History: Individuals may report constipation and/or diarrhea, as well as abdominal pain that may be relieved by a bowel movement. The number of bowel movements and the consistency of stools may often be different from what is normally experienced. Pain is often reported in more than one site in the abdomen or in different sites at different times. Individuals may also experience abdominal distention, bloating, and other nonintestinal symptoms such as headache, backache, fatigue, or urinary symptoms.

Physical exam: The exam may reveal an anxious or depressed, but otherwise healthy individual. The individual is not underweight. Although some distention and tenderness may be found, abdominal organs are not enlarged. The diagnosis of IBS is symptom-based, requiring at least 3 months of continuous or recurring abdominal pain that is relieved with defecation, or associated with a change in the frequency of bowel movements or consistency of the stool (Rome III).

Tests: No specific tests give a definitive diagnosis for IBS. Consequently, a fairly standard workup of diagnostic tests and procedures is performed primarily to rule out other disease states. These tests may also help reassure the individual that a more serious condition does not exist. A reasonable evaluation includes a complete blood count (CBC) and stool examination to rule out disease-causing (pathogenic) bacteria, parasites, parasite eggs, or intestinal bleeding (occult blood). A blood chemistry panel including thyroid (TSH) and amylase tests helps rule out thyroid dysfunction and pancreatic problems. A urinalysis is usually sufficient to rule out urinary tract problems. A history of chronic diarrhea suggests the need for additional testing for gluten sensitivity (Celiac disease) and lactose intolerance.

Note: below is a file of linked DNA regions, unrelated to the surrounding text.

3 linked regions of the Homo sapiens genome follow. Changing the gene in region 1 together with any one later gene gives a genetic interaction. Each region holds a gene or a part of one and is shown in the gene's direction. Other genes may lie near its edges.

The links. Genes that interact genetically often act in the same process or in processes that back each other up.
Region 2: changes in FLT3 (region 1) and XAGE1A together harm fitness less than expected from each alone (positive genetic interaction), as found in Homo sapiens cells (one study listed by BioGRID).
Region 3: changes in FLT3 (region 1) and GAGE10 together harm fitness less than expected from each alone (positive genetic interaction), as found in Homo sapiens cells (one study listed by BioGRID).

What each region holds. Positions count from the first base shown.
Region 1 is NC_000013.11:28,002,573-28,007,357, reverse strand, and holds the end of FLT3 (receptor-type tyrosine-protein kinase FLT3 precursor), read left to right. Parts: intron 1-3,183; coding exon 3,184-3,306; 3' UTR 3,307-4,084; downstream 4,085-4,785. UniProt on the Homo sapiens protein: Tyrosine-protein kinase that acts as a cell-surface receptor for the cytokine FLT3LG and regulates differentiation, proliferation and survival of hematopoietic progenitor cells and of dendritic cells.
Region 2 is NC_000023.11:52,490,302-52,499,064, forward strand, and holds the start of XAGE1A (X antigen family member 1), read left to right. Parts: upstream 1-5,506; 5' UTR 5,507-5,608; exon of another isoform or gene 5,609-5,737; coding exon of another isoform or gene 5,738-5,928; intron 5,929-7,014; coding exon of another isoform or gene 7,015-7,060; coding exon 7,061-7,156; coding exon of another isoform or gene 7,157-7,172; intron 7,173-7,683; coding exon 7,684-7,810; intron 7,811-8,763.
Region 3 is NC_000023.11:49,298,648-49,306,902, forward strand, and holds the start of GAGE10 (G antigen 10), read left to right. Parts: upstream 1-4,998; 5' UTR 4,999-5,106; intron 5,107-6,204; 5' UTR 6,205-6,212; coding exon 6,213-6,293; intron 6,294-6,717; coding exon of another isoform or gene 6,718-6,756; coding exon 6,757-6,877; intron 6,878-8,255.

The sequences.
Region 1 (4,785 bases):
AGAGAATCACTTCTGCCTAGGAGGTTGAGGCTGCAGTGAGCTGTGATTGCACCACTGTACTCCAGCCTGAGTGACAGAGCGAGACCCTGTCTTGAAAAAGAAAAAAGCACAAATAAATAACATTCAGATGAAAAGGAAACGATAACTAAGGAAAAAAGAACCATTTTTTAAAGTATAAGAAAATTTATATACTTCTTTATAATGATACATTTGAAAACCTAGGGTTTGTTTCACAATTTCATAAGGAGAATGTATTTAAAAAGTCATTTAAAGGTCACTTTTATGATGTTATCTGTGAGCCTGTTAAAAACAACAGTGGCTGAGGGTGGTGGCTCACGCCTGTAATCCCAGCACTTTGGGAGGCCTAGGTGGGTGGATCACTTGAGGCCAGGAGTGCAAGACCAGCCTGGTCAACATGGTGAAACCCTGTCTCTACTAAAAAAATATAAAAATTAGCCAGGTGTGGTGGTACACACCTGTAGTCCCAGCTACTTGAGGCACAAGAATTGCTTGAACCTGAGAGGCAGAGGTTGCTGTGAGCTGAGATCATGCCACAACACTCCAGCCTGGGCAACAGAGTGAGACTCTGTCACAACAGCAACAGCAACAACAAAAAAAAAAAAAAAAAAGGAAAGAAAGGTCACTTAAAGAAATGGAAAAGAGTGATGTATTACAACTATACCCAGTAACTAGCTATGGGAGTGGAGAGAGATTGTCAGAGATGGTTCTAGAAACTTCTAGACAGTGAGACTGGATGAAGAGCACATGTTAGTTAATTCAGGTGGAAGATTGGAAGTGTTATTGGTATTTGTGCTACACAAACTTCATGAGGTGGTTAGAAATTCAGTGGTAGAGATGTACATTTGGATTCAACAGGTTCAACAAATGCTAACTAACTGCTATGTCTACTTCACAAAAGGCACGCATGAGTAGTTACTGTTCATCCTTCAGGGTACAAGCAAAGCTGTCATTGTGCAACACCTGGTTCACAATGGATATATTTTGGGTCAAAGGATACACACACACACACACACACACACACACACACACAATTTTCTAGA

Examination of the sigmoid colon (sigmoidoscopy) using a flexible optic instrument (endoscope) may reveal abnormal spasms and mucus within the large intestine. Other diagnostic tests, more typically performed on individuals over age 50, include a full colonoscopic exam to visualize the entire colon, a radiographic procedure to visualize the colon (barium enema or "virtual colonoscopy"), or sampling a small piece of the colon for microscopic analysis (colonic biopsy). These diagnostic procedures may only be performed when IBS symptoms are accompanied by unexplained weight loss; a family history of inflammatory bowel disease, colon cancer, or celiac disease; or the presence of anemia, bowel obstruction, enlarged liver, or thyroid disorder. Anorectal motility studies may be indicated for individuals over 50 who present with IBS symptoms.

Source: Medical Disability Advisor



Treatment